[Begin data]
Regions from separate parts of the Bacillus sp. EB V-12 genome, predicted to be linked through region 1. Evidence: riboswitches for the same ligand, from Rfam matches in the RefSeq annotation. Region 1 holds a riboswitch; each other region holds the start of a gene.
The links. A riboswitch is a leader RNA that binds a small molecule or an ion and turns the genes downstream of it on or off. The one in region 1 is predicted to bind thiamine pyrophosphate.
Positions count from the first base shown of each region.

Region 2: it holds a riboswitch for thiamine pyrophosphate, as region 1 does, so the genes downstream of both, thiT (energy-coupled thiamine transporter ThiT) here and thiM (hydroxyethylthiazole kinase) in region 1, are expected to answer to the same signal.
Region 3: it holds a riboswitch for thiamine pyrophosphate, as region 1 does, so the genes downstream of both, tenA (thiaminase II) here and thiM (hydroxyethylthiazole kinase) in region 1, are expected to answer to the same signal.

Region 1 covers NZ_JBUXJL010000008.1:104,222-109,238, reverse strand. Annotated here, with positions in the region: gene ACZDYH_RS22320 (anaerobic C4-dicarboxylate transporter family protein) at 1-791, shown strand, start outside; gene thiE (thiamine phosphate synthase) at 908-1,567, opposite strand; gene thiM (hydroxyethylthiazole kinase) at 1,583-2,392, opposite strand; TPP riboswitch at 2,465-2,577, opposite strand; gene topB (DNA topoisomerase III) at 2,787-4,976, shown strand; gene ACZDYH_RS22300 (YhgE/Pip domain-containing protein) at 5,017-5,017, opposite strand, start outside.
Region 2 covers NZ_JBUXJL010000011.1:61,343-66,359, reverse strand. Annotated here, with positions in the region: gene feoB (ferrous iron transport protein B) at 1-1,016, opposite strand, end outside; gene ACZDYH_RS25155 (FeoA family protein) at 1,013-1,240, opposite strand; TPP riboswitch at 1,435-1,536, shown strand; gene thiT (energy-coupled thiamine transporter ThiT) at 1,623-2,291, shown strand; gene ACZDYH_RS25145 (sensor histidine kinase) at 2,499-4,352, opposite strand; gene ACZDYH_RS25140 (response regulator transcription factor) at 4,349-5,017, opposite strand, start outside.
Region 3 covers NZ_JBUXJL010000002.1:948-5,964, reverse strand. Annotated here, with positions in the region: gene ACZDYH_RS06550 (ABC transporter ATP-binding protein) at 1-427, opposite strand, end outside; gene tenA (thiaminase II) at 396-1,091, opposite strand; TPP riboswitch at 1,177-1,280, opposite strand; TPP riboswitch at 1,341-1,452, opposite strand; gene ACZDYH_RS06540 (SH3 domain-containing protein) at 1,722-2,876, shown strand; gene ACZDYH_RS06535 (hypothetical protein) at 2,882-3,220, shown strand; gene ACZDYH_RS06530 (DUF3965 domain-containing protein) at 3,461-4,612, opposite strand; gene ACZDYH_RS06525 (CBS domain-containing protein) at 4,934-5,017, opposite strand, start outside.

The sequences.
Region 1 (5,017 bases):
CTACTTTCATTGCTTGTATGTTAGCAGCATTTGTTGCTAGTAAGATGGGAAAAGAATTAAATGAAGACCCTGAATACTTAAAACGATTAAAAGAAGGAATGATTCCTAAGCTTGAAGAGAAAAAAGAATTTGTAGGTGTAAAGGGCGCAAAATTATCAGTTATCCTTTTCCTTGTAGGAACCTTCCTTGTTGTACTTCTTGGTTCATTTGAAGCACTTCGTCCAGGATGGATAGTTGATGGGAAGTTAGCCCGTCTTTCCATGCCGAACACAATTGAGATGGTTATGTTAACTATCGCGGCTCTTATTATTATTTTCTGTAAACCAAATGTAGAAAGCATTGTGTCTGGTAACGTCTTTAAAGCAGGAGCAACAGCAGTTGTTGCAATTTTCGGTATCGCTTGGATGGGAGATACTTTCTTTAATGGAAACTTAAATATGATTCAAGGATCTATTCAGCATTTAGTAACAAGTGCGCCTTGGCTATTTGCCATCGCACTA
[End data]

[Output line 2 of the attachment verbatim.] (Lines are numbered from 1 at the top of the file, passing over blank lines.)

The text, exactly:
The links. A riboswitch is a leader RNA that binds a small molecule or an ion and turns the genes downstream of it on or off. The one in region 1 is predicted to bind thiamine pyrophosphate.